Ethics in AI
July 11th, 2019
VR has the potential to change the way we view the world; many businesses are starting to incorporate into the way they train staff. And one company currently doing this is NASA.
Last year during a conference NASA announced they are using virtual reality to help development and training of astronauts
The VR NASA uses plays an important part in their training, by using this technology they are able to play out real situations the astronauts may face, such as spacewalks or fixing parts on the space starting, while still on the ground. This can allow their trainee astronauts to get used to space situations and they can learn how to use the tools available before actually stepping foot in space.
NASA are also using this technology, along with others to replicate the gravity (or lack of) in space so the astronauts can get used to it and can “practice taking measurements on Mars in their spacesuits”.
Another way NASA are using VR is with data visualisation to help drive the rover. By using the VR lens, OnSight, researchers can manipulate the rover based on the visuals of a 3D landscape rather than 2D. As the VR is in 3D the researchers can spot obstacles and choose the best path for the rover to take.
And it’s not just the astronauts and researchers at NASA that are benefiting from this technology, visitors to the Kennedy Space Center can also use this VR to have a virtual tour of Mars.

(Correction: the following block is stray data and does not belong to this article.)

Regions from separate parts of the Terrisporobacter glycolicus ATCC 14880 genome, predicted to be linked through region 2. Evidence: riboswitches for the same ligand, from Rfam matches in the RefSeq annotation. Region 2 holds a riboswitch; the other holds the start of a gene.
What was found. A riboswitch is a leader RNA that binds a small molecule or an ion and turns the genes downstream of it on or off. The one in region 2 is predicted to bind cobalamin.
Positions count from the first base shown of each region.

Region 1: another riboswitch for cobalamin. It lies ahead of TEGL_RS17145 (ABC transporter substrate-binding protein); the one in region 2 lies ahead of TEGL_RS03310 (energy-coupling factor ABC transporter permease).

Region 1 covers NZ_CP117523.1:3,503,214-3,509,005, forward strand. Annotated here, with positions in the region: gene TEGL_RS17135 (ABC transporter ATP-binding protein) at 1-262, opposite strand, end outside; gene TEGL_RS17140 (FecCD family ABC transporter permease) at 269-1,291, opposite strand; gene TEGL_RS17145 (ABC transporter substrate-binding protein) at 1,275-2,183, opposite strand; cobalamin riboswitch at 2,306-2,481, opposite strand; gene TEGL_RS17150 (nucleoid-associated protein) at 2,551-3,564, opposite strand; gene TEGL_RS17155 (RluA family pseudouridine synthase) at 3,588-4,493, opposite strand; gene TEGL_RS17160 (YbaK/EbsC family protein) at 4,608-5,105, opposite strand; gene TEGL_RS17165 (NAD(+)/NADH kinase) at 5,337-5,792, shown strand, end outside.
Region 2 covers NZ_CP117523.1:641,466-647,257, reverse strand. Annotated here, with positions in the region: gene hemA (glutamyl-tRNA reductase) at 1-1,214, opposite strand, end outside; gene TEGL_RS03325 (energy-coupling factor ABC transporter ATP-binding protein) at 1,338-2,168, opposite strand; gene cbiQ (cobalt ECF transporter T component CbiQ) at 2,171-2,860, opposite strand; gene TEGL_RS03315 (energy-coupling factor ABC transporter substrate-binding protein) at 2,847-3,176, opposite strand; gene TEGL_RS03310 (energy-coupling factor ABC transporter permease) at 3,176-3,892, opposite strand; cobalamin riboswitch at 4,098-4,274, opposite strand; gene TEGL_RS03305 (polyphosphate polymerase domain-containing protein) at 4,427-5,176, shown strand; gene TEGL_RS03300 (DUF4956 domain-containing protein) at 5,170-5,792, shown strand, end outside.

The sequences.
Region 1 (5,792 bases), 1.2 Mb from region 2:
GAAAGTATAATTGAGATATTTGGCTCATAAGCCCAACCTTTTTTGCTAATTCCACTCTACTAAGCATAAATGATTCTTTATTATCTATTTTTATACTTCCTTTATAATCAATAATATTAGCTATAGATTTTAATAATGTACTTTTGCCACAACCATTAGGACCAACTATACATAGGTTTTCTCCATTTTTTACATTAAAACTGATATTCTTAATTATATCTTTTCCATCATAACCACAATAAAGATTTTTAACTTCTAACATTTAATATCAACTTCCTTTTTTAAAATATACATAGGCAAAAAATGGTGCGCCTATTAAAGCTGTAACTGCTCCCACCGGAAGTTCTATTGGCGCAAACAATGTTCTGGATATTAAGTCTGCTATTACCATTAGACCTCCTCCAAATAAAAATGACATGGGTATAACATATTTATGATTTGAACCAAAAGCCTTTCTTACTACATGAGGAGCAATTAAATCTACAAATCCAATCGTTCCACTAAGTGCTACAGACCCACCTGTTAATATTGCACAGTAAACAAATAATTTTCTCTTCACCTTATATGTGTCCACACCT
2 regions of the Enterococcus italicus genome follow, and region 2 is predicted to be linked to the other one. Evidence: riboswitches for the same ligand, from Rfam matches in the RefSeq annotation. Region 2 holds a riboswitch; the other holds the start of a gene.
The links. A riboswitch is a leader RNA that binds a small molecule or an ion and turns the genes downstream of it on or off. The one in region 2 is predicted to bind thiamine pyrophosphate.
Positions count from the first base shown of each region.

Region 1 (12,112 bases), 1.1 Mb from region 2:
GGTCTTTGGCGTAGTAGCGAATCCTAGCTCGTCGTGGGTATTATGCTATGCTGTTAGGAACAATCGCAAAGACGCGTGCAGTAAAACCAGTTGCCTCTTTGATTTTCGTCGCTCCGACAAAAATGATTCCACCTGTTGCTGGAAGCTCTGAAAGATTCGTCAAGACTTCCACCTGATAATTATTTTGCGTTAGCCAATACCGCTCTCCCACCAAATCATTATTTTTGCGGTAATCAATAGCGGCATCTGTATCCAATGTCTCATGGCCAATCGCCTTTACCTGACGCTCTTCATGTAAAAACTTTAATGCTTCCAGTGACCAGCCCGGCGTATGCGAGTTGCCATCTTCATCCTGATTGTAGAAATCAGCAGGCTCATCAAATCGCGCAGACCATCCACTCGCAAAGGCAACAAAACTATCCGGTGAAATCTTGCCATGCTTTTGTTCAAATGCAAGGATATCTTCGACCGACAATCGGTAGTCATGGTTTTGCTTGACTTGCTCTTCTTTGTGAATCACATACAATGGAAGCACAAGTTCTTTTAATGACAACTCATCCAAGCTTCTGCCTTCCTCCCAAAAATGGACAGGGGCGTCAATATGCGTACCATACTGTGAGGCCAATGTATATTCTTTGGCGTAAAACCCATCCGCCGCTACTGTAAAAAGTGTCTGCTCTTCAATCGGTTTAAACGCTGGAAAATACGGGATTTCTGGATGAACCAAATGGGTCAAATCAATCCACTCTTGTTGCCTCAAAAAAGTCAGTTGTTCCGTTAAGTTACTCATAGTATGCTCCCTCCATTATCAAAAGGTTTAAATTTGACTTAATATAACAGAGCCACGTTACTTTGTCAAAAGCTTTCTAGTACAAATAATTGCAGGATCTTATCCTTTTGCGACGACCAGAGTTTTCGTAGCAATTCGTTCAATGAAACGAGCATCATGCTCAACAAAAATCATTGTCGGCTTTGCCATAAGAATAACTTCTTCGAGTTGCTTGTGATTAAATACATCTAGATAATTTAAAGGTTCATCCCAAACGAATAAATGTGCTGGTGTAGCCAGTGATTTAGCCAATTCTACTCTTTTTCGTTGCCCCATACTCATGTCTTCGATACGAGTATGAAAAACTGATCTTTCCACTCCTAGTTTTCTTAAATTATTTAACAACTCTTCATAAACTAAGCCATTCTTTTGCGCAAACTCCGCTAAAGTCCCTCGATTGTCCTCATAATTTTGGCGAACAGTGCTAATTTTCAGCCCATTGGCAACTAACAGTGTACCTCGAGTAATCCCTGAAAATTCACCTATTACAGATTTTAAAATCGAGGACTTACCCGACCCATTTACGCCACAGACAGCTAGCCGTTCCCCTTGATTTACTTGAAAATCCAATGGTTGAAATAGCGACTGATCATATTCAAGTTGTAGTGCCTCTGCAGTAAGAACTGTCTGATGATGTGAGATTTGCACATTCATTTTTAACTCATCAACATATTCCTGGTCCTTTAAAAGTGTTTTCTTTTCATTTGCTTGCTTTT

As well as being able to view Mars through VR, NASA are creating a way for the public to recreate their own mission to space. As the lead producer of the project, named Mars 2030 says, “the goal here is to create an experience that everybody can have, and go to Mars and be an astronaut and go on missions that unlock what Mars is”. Their aim is to make this available on VR devices the public already have access to, such as the Oculus Rift.
These are just few ways virtual reality is helping NASA, not just train astronauts but engage the public. There are multiple ways VR can be used not just in big businesses but across the world. I’m excited to see how this technology continues to develop and become a part of our lives.
How else do you think VR can help in space exploration? Do you currently use VR for training purposes?
This blog was originally published on LinkedIn. To read the original article click here